October 2018: Immunology
Olabola Awosika, Azam Qureshi, Alison Ehrlich, Luz Fonacier
No abstract text is available yet for this article.
September 2018: Dermatitis
Daniel M Altmann
Immunology was once a specialty prone to cause dismay or even scepticism among outsiders for its struggles to visualize poorly understood, complex interactions through descriptive models integrating cell types, their factors and functions. This was the age of 'too many soft ideas propped up by too little hard data'. Twenty-first century immunologists have the advantage of being able to marry this rich conceptual legacy to a contemporary toolkit offering such depth of hard data across different 'omics' platforms, that they are faced by the opposite dilemma: 'too much hard data to comprehend or synthesize into a meaningful narrative'...
September 2018: Immunology
Oliver Kindler, Franz Quehenberger, Martin Benesch, Markus G Seidel
PURPOSE OF REVIEW: The risk of cancer is higher, and its outcome is worse in patients with primary immunodeficiency (PID) than in members of the general population. Thus, the inter-relationship of malignant diseases with PIDs requires more study. RECENT FINDINGS: Large genetic screens identified a vast number of germline mutations in childhood cancer patient samples. Although TP53 was the most frequent single gene identified as mutated, many PID disorders like DNA repair defects are among the inborn causes of childhood cancer...
August 16, 2018: Current Opinion in Pediatrics
Usama Bin Zubair, Haris Majid
Autoimmune encephalitis is a rare central nervous system disorder in which the patient presents with neuropsychiatric symptoms. We herein present a case of anti-NMDA receptor encephalitis in which the patient initially presented in the psychiatric department. A 14-year girl was brought with complains of irritability, altered behaviour, abnormal movements, self biting, and decreased sleep for the past 10 days. Her condition deteriorated during the admission and she became mute, immobile, and drowsy. Her baseline investigations and CT scan brain were normal...
August 2018: Journal of the College of Physicians and Surgeons—Pakistan: JCPSP
Maria J Torres, Tahia D Fernández
Drug hypersensitivity is a worldwide health problem that has gained importance in the last years due to the increased number of patients labelled as drug allergic, especially to antibiotics, and to the onset of allergy to new drugs such as biologicals and chemotherapy. The 8th Drug Hypersensitivity Meeting (DHM), organized by the European Academy of Allergy and Clinical Immunology (EAACI), took place in Amsterdam in 2018. DHM8 brought together international experts from different disciplines, including allergists, dermatologists, pharmacologists, immunologists, biologists, chemists, toxicologists, etc...
July 25, 2018: Allergy
Sonali R Gnanenthiran, John Yiannikas, Harry C Lowe, David Brieger, Sandhya Limaye
Dual antiplatelet therapy, consisting of aspirin and a P2Y12 receptor antagonist, has been the cornerstone of management in those undergoing percutaneous coronary intervention, reducing stent thromboses and cardiovascular events. Given the pivotal role of aspirin in cardiovascular disease management, patients with aspirin hypersensitivity pose complex clinical challenges. Allergy to aspirin is reported in 1.5-2.6% of patients presenting with cardiac disease. Identification of the subtype of aspirin hypersensitivity will determine suitability for aspirin desensitization, dictate choice of desensitization protocol and inform risk management...
September 2018: American Heart Journal
Marcelo V Aun, Jorge Kalil, Pedro Giavina-Bianchi
PURPOSE OF REVIEW: Despite many international guidelines have been published in the last 10 years, anaphylaxis continues to be underdiagnosed, undernotified, and undertreated. Anaphylactic reactions in adults and children in emergency departments are frequently not recognized, leading to underutilization of epinephrine, and a higher risk of death. RECENT FINDINGS: A few studies have been recently published showing that educational intervention for both physicians and other healthcare professionals improve diagnosis and treatment of anaphylaxis...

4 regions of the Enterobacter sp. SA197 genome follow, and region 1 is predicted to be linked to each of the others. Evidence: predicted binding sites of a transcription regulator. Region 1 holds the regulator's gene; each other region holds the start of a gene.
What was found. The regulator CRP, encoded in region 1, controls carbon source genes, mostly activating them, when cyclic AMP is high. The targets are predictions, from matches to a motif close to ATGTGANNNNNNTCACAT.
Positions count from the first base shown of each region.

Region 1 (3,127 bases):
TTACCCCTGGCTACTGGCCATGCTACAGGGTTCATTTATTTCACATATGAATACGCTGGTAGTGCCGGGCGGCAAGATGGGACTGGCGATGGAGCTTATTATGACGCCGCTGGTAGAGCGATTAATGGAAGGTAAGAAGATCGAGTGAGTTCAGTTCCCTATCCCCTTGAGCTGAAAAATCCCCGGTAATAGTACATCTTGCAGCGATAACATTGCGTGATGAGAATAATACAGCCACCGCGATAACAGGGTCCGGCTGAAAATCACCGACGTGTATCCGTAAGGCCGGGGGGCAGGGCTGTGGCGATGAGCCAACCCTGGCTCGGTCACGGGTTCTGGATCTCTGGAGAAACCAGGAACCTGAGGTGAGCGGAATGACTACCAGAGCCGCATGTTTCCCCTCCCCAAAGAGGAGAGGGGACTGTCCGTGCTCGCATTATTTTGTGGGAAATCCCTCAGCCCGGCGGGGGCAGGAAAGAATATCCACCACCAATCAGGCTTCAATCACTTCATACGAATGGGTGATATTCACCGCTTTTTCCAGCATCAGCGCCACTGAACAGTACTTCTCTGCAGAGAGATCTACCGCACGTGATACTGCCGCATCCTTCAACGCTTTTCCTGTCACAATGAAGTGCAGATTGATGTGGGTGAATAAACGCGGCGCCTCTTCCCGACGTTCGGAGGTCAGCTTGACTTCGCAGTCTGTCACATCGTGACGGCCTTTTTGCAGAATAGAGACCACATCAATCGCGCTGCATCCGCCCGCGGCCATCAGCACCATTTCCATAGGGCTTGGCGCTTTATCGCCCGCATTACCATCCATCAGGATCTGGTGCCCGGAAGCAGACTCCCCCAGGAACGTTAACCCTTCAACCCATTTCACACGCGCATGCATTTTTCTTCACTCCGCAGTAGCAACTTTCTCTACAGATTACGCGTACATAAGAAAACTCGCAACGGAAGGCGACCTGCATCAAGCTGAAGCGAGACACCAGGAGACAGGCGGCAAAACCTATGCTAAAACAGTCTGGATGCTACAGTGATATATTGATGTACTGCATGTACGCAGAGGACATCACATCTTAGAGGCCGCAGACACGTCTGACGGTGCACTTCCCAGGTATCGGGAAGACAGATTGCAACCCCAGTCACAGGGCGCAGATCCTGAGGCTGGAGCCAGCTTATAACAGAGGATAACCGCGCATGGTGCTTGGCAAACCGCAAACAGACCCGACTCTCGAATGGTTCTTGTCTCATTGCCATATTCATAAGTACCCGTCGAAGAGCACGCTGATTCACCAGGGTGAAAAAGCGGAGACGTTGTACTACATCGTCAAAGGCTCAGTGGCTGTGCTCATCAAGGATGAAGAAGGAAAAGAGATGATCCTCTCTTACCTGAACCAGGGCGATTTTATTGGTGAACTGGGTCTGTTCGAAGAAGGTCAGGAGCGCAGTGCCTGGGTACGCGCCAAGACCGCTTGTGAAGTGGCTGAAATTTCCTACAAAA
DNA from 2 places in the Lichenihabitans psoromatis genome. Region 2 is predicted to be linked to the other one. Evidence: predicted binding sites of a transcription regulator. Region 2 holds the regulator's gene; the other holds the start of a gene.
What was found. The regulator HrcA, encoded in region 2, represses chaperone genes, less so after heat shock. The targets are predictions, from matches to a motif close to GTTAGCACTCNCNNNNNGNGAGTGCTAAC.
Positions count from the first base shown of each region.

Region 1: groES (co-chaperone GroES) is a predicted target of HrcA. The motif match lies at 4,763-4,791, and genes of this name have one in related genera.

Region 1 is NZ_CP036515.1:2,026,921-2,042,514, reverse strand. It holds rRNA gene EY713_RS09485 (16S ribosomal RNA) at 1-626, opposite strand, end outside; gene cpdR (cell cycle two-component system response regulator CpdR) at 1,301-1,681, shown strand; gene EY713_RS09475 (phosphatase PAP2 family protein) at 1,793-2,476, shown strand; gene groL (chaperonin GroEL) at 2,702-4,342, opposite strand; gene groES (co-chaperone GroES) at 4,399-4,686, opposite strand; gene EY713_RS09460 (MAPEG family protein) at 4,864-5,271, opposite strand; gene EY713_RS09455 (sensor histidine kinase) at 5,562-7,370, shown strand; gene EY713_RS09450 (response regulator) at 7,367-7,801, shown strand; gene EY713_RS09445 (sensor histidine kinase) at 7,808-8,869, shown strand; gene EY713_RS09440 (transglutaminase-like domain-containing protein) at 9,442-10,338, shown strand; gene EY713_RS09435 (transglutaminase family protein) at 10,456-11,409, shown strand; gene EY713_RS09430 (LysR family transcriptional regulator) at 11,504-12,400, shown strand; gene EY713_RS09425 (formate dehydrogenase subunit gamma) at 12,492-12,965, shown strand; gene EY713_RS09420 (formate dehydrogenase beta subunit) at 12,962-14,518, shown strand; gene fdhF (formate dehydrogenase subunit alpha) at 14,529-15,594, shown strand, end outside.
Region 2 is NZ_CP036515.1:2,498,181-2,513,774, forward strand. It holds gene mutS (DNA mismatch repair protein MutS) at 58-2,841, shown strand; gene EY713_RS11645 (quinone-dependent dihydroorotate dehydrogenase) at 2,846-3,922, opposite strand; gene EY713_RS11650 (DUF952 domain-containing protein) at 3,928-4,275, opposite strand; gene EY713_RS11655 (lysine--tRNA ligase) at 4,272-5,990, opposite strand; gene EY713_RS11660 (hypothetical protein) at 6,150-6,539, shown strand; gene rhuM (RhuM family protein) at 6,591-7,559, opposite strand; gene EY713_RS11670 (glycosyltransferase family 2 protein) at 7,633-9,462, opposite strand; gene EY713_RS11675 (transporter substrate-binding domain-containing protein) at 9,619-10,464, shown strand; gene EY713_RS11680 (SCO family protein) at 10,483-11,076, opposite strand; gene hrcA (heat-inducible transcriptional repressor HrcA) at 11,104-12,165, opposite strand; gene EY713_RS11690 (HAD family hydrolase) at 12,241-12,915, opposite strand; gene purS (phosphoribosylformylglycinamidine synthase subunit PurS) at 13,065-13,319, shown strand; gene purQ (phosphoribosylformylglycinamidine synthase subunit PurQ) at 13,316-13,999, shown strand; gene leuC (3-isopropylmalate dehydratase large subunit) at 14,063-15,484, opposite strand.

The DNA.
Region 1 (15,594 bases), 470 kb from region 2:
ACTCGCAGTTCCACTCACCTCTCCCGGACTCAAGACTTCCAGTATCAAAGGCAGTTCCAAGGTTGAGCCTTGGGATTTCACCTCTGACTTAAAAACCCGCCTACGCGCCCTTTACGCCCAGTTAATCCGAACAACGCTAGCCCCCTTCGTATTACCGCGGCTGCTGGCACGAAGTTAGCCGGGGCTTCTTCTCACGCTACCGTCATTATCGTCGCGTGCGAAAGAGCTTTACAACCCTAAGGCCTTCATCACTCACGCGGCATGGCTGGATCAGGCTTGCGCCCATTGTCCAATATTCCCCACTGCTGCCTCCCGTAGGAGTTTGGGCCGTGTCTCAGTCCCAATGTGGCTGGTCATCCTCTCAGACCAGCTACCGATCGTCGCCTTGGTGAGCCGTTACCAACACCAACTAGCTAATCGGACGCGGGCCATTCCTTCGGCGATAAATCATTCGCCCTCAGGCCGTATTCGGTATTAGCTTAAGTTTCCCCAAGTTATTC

October 2018: Current Opinion in Allergy and Clinical Immunology
Jamie Lorimer
Historians of science have identified an ecological turn underway in immunology, driven by the mapping of the human microbiome and wider environmentalist anxieties. A figure is emerging of the human as a holobiont, composed of microbes and threatened by both microbial excess and microbial absence. Antimicrobial approaches to germ warfare are being supplemented by probiotic approaches to restoring microbial life. This article examines the political ecology of this probiotic turn in Western health care. It focuses on Necator americanus-a species of human hookworm-and its relations with immunologists...
July 13, 2018: Medical Anthropology Quarterly
Saba Sheikhbahaei, Roya Sherkat, Nadezhda Camacho-Ordonez, Razie Khoshnevisan, Asadollah Kalantari, Mansour Salehi, Seyed Saman Nazemian, Mohammad Hossein Nasr-Esfahani, Christophe Klein
BACKGROUND: Patients with primary immunodeficiency disease (PID) who survive to adulthood and willing to have a child mostly are worried whether their disease affects their fertility and/or pregnancy and also if their child would be predisposed to PID. CASE PRESENTATION: We report the outcome of conception, pregnancy and their management in 9 families with definite diagnosis of PID. A chronic granulomatous disease subject with an uneventful pregnancy developed fungal sacral osteomyelitis few weeks after delivery...
July 11, 2018: BMC Pregnancy and Childbirth
M Cohn
The peptide (P) ligand seen by the TCR is presented by an MHC-encoded restricting element (R). Peptide is viewed from two perspectives, that of the TCR and that of R. The TCR looks at P using an anti-P site that is somatically generated and selected, whereas R looks at P using a binding site that is germline generated and selected. The two segments of P, the one viewed by the TCR, the other viewed by R divide P into two repertoires, Ptcr and Pr that are recognized independently but function cooperatively. The consequences of this for an understanding of TCR specificity and signalling as well as the role of differential processing are analysed...
October 2018: Scandinavian Journal of Immunology